Bearded Dragon – Basic care

Lizards were created on the 6th day of creation.

Then God said, “Let the earth bring forth the living creature according to its kind: cattle and creeping thing and beast of the earth, each according to its kind”; and it was so.

 Genesis 1:24


Baby Bearded Dragon

About The Bearded Dragon

Bearded dragons are very social reptiles. They can move quickly when necessary, but usually they have a laid back personality. They like to be held and taken out of their cage. Their diet consists of both meat and vegetables (about 70% insects & 30% vegetables and fruits). It is very important to give them a calcium powder. Put it on the insects once a week for adults, and twice a week for bearded dragons under the age of 6 months. If you do not give the young ones the calcium powder they will have problems such as deformed heads. The babies grow so fast that it is necessary to give them that extra calcium boost. If you are a first time owner of these guys, let me tell you, they can be expensive. So, look into them before you buy, and consider carefully. Bearded Dragons live from 8-10 years (some times longer). Bearded dragon males are a little bigger than females. The male adult size is about 16-22 inches long. Generally you do not want to keep males together, as they can be territorial. However, you can house a male with more than 1 female. The male will often show off by bobbing his head and puffing out his beard as if to say, “Look at me, I’m handsom” or “Get back this is my territory”. They are an excellent reptile to own. I recommend this lizard above all the rest of the reptiles because of their laid back attitudes!

Care Information

1. You should house your bearded dragon in a minimum 60 gallon tank.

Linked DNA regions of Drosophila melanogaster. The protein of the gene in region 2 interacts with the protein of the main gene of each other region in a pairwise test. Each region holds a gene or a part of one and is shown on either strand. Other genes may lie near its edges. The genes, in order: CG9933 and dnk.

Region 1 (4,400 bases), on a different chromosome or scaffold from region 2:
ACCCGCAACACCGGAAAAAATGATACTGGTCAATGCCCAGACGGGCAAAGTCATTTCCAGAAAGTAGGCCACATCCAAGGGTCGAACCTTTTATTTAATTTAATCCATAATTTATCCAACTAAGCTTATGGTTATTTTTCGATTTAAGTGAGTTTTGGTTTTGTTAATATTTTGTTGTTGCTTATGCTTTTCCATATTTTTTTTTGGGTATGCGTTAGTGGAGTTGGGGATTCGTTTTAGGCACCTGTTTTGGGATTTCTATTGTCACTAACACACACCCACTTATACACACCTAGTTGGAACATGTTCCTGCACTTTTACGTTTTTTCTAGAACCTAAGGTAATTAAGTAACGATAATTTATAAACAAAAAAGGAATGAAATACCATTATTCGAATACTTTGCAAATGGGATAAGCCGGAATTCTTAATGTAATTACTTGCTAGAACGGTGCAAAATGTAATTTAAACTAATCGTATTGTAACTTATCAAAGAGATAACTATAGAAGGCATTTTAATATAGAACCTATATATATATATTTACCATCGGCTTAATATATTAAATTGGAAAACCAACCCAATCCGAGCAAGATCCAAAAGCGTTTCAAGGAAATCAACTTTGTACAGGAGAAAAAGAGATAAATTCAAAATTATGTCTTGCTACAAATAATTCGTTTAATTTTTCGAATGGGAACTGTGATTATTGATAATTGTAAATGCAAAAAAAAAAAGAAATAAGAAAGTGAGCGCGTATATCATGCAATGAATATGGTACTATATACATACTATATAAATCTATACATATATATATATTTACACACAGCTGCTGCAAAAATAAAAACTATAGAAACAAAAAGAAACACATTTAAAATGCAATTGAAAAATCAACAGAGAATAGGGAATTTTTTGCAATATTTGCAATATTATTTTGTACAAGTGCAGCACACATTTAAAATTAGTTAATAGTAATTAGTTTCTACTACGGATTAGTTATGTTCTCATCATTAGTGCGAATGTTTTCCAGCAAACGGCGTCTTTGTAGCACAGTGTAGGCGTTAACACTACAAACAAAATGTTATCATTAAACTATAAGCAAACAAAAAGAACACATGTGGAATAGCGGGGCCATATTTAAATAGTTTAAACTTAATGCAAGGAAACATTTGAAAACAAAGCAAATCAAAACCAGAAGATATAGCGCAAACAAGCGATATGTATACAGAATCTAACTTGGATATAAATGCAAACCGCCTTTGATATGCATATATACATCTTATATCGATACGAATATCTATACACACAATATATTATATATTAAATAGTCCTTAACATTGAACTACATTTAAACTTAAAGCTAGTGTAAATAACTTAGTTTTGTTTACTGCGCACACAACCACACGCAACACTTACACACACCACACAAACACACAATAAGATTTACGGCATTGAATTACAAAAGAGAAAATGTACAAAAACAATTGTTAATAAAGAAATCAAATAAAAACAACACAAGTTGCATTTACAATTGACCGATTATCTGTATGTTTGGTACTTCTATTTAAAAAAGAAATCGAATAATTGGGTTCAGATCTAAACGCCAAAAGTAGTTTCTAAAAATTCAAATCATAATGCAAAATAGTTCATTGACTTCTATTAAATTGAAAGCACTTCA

60 gallon tank

2. For the bottom of the cage you can use, sand, butchers paper, or news paper. Note: never use sand on baby bearded dragons, because the sand can plug up the babies small organs. But the sand is ok for dragons over 6 months.

3. Bearded dragons are desert animals so they need a desert climate. Temperatuer should be 75-90 F.  A ceramic heat bulb is great to use because it dose not put out light.  This is a great bulb to keep your dragon worm at night and it will not keep him awake.  Always make sure your dragon can get away from the heat by placing your heat bulb at one end of his cage.


4. On top of using a heat bulb you must use a UVB bulb or strip. Make sure that it is marked on the box. It has to say UVB not uv or uva. However it is ok to say uv and uva as long as it says UVB.  Your dragon should have around 10 hours of the UVB light.  Timers work great because they can be set to come on when the sun rises and go off when the sun sets thus making a real life environment for your dragon.

5. Keep your dragon supplied with a water dish big enough, and easy to get in and out of, to soak in & drink from. Note: they only get in every so often. Caution: make sure they can’t drown in the water.

6. Vegetables to feed: Kale, Bok choy, Swiss Chard, Romaine Lettuce, Broccoli, Squash, and Green Beans.

7. Vegetables not to feed: It is best not to feed Frozen Veggies, Iceberg Lettuce, or Spinach. Frozen Veggies lose their vitamins and minerals.  Iceberg Lettuce has very little nutrition.  Spinach is a calcium binder and that is not good so do not feed it.

8. Fruits to feed: Papaya, Apples, Grapes, Apricots, Oranges, Bananas, and tomatoes.